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Nigori: Storing Secrets in the Cloud

Lately, I’ve been thinking about phishing. Again. If we want users to take our sensible advice and use different passwords everywhere, then they’ve got to be able to remember those passwords and move them from machine to machine. In order to do that with any ease, we’ve got to store them in the cloud. But the question is, how to do that securely?

So, that’s what I’ve been working on for a while, and the result is Nigori, a protocol and open source implementation for storing secrets in the cloud. It doesn’t require you to trust anyone (other than your completely insecure client, of course … I’m working on that, too). The storage server(s) are incapable of getting hold of the keying material, and if you want you can use splits to ensure that individual servers can’t even attack the encrypted secrets.

Of course, Nigori isn’t just for passwords, you could also use it to store private keys and the like. For example, Salmon can use it to store signing keys.

The source is in a bit of a state right now, following some hack’n’slay related to appspot’s crypto … oddities, but I’ll post about that soon. For now, in case you missed it above, here’s an overview document.

5 Comments

  1. Sounds great, but the description presently seems a bit — umm — filtered.

    Comment by Mordaxus — 18 May 2010 @ 23:51

  2. How does this compare to PasswordSafe/PasswordGorilla + a file-sharing service like getdropbox?

    Comment by Anonymous — 19 May 2010 @ 11:56

  3. Interesting.

    So the user remembers only a master password. Neither the master password nor its equivalent is stored on any particular server, yet the user can use this to login to any registered service.

    How does this protect against phishing? The user is expected to enter their master password into something in order to use a web site. If that something resembles a web browser (or a web browser can be made to resemble it), then a phishing site can obtain the users master password? Is this an improvement for those of us who actually do use different passwords at every site?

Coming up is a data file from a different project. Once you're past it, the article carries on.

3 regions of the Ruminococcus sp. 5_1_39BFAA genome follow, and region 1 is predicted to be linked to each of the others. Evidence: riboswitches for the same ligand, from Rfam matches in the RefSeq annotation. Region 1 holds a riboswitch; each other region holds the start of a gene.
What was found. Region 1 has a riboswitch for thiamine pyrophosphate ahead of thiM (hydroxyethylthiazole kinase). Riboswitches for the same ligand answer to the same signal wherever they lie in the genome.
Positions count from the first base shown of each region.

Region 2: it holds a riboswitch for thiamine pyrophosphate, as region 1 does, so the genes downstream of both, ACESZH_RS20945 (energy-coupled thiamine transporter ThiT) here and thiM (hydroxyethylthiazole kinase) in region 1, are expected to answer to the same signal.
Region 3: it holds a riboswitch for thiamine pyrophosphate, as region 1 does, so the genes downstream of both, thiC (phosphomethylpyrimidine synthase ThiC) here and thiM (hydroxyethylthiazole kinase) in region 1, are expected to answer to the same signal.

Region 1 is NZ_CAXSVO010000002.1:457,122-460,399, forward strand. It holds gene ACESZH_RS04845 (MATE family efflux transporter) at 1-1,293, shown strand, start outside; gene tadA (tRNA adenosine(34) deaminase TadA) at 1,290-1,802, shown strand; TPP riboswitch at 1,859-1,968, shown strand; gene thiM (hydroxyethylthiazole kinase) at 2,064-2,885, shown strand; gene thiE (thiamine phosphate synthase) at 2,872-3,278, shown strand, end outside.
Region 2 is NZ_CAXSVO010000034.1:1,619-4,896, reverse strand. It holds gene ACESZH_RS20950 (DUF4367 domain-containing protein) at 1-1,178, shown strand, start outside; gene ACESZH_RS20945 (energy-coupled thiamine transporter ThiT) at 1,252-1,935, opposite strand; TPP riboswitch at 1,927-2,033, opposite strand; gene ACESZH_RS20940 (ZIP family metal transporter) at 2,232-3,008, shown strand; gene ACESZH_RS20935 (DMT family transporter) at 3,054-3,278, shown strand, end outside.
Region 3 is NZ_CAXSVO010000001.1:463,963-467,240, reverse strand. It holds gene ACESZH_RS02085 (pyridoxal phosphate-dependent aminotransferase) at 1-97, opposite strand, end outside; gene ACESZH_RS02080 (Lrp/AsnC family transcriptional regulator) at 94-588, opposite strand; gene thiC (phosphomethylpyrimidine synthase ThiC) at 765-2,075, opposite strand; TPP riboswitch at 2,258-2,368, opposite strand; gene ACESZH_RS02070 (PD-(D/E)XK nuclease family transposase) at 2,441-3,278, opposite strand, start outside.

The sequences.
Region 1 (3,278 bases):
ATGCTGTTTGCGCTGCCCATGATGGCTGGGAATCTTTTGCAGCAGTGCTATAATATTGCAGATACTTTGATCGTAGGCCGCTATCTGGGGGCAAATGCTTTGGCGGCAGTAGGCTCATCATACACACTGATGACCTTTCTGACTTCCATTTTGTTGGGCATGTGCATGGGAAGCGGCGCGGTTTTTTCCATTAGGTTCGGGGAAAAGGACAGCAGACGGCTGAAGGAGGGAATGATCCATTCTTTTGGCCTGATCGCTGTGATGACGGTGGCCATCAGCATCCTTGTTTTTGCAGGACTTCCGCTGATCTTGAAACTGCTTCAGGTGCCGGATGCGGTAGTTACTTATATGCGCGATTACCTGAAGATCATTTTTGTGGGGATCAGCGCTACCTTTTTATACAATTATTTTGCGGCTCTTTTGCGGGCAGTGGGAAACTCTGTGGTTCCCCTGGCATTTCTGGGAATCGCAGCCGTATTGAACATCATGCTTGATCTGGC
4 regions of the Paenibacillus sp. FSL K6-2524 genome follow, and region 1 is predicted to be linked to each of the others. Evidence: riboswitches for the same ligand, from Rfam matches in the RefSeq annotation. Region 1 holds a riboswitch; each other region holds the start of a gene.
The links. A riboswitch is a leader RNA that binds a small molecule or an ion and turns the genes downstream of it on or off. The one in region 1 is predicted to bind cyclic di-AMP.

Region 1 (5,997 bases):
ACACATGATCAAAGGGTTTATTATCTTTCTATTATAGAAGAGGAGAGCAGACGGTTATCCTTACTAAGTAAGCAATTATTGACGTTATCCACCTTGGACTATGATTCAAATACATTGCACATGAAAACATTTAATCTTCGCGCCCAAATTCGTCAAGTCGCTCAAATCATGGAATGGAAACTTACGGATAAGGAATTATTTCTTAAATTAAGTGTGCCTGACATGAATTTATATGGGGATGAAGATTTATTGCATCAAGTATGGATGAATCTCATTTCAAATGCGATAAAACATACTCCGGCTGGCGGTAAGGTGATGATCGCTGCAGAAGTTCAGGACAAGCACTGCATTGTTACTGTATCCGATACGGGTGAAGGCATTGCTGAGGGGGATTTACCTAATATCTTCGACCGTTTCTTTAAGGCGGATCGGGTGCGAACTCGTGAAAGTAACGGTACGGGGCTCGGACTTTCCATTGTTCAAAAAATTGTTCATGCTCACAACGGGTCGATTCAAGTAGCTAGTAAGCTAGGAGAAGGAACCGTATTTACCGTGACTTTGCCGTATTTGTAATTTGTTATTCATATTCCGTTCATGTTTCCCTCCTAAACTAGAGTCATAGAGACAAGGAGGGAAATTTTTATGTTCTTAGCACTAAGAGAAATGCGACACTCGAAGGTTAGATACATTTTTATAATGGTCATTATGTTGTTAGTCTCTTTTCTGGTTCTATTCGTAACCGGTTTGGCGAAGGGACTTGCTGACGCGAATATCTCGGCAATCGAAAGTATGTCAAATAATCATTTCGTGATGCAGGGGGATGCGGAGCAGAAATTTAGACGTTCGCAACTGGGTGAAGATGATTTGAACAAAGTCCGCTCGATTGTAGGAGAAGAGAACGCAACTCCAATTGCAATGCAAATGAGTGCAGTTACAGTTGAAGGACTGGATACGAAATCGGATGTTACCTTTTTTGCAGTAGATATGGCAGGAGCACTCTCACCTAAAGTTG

The auth systems involving chains of redirects require perfect https usage. Any resource retrieved with plain http has the potential to put the entire control flow into the hands of the bad guy. A breakdown in PKI compromises everything, too. Rather than decrypting site-specific passwords, perhaps the SP could issue session-specific client certs.

    Comment by Marsh Ray — 19 May 2010 @ 19:41

  4. I have been planning something similar, but I succumbed to Xanadu disease – planned features have been increasing, while working code decreases. I look forward to seeing something I can actually use.

    Comment by James A. Donald — 20 May 2010 @ 4:24

  5. Its really a bad habit that everyone starts writing “papers” on their new invention and then forget to include the two sentences that state why their solution is supposed to be secure. Or maybe I just missed them. Why would you send your credentials onto a server for the world to launch bruteforce attacks on your passwords?

    I like this approach better: http://www.computer.org/portal/web/csdl/doi/10.1109/ACSAC.2009.26

    However, it has a similar problem in that decryptions with false pw guesses can be detected due to bad values/encoding in the result..

    Comment by lispler — 20 May 2010 @ 18:00

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